Sergeant Thomas Murdock


Thomas Murdock was born on 15 October 1875 at Pipers Hill, Lisburn, County Antrim, the third of eleven children of linen bleacher John Murdock and his wife Mary (née Ramsey). On 23 October 1894 he enlisted at Belfast in the 5th (Royal Irish) Lancers (No.4492). He gave his occupation as bleacher, and stated that he had previously served in the 5th Battalion, Royal Irish Rifles, obatining his discharge by purchase.

Murdock served with his regiment in India from 11 September 1895, then in South Africa from 5 March 1898. He remained there during the Boer War, returning to the UK on 22 October 1902. Two months later he was transferred to the Army Reserve, and on 22 October 1906 was discharged on the completion of his fourteen years' service.

Following his transfer to the reserve Murdock returned home and worked as a bleacher. On 2 April 1904 he married Anna Bella Duff in the Hillhall Presbyterian Church, County Down. The couple had three children over the next five years. By the time of the 1911 Census they were living at Tullynacross, Drumbeg, County Down, Murdock working as a linen damask bleacher.

Murdock enlisted in the North Irish Horse at Belfast on 5 October 1914 (No.1269 – later Corps of Hussars No.71313). He gave his age as 37 years 318 days, two years less than his true age. He was promoted to lance corporal on 3 February 1915, corporal a month later, then sergeant on 3 June. On 30 October 1915 while in training at the regiment's Antrim reserve camp he was admonished for neglect of duty whilst squadron orderly sergeant, and on 11 November he was severely reprimanded and reverted to corporal (at his own request) for being drunk and creating a disturbance  in camp, and irregular conduct.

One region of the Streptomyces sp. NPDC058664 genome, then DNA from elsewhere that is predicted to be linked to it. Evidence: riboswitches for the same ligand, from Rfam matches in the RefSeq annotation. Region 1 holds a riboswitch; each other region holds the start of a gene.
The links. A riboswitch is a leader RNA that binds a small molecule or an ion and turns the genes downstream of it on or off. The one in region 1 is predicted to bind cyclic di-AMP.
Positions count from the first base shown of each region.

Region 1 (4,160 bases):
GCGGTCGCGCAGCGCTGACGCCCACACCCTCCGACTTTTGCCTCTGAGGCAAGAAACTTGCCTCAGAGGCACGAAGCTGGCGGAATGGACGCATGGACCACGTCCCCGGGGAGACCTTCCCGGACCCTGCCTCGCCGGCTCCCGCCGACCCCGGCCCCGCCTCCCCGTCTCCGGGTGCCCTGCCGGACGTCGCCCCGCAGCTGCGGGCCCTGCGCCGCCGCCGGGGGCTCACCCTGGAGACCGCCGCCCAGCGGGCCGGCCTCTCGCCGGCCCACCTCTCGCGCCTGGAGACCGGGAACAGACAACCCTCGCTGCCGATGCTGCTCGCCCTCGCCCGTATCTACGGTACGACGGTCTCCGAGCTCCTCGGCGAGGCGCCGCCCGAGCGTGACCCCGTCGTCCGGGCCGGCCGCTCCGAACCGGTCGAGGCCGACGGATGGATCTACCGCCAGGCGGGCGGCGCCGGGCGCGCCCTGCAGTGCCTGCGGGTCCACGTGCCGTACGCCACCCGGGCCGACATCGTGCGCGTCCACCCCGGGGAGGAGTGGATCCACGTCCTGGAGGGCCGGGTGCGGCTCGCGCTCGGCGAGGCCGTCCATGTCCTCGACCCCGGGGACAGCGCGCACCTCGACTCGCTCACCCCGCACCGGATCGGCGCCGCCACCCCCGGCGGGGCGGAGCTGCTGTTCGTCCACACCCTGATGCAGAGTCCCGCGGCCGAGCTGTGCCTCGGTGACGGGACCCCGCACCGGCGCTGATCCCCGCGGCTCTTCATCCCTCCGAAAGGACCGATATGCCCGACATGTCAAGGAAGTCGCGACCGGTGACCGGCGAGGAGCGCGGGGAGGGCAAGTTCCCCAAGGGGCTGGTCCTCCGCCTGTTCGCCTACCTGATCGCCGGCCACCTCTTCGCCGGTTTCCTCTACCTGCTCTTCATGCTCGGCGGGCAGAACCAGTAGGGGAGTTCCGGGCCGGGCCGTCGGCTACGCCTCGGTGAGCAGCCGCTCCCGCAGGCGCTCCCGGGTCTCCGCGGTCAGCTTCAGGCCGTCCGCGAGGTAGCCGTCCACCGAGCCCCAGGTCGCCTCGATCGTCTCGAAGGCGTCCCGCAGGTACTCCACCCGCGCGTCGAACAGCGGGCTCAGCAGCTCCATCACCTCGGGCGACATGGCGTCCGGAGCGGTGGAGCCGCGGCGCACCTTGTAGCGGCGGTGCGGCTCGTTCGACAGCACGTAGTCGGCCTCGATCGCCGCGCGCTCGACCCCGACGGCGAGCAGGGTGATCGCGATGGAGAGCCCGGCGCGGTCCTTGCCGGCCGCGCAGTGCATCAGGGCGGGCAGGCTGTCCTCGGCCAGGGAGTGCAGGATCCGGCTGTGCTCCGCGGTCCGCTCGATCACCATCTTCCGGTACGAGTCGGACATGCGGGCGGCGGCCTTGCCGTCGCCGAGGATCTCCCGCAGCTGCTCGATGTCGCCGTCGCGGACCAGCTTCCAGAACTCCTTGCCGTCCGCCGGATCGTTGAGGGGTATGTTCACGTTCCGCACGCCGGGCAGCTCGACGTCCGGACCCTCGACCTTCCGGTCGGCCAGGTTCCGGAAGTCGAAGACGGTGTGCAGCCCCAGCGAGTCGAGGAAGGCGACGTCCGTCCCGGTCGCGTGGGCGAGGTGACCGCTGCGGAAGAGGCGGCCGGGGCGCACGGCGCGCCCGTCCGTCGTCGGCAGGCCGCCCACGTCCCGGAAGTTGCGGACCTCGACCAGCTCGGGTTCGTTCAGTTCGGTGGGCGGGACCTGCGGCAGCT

On 3 January 1916 Murdock embarked for France, where he was posted to one of the regiment's five squadrons. On 2 October that year, however, he was returned to the UK, perhaps due to illness. He remained with the regiment at the Antrim camp until the end of the war. On 11 February 1919 he was made acting sergeant and the following month volunteered for an additional year's service. However on 30 June he was discharged, being 'no longer physically fit for war service' (paragraph 392 (xvi), King's Regulations).


Murdock's brothers Alexander, John and William also served in the army – Alexander in the Army Service Corps and the others in the Royal Irish Rifles.